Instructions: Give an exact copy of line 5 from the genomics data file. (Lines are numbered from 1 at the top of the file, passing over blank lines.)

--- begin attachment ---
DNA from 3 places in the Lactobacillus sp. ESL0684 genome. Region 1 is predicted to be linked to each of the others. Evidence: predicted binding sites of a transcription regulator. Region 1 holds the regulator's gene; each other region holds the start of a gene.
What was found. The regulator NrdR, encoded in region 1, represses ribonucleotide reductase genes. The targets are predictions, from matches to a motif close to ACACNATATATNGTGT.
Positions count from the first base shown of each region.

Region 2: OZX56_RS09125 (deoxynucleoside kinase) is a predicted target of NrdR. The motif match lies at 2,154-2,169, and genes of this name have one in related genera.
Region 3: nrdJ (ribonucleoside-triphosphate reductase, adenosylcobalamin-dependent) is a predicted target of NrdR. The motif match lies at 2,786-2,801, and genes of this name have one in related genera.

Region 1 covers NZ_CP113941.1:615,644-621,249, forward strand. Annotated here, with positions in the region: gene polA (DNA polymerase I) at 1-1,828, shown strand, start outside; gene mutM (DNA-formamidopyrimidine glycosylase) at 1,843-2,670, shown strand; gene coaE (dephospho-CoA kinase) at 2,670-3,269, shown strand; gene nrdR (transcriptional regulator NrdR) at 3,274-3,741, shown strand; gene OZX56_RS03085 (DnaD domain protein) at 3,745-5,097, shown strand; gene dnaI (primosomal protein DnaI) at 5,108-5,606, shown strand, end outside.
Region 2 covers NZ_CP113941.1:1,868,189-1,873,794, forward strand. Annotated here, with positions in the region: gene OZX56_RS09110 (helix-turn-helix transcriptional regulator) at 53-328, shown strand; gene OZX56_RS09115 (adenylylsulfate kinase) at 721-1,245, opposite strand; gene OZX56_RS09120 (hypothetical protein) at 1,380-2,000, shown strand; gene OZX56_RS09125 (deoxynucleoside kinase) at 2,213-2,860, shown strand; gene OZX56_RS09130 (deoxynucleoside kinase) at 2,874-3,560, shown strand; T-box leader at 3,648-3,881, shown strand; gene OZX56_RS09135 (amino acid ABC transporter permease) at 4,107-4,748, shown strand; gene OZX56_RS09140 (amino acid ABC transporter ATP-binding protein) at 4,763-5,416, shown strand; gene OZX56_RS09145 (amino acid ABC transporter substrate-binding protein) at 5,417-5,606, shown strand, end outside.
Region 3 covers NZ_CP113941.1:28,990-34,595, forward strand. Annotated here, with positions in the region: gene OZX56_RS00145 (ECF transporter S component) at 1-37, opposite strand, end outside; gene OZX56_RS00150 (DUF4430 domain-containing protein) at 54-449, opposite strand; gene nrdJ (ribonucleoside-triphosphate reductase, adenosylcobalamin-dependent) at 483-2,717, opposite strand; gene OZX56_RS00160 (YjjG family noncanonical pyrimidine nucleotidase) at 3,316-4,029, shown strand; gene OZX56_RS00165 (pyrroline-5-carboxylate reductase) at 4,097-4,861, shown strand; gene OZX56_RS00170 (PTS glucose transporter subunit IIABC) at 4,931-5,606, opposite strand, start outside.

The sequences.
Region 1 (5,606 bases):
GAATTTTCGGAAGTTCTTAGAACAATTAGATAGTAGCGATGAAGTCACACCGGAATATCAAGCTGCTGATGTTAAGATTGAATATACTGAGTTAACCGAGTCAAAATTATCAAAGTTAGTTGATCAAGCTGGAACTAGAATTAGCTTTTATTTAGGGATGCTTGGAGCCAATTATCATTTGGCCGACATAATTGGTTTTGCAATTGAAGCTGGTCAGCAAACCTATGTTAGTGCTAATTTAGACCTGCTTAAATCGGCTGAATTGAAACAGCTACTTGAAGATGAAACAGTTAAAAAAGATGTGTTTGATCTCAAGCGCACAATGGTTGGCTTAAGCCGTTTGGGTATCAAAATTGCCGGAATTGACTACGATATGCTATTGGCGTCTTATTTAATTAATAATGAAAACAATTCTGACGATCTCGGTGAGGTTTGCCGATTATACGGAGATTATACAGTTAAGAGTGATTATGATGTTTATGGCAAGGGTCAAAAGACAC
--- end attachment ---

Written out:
Region 3: nrdJ (ribonucleoside-triphosphate reductase, adenosylcobalamin-dependent) is a predicted target of NrdR. The motif match lies at 2,786-2,801, and genes of this name have one in related genera.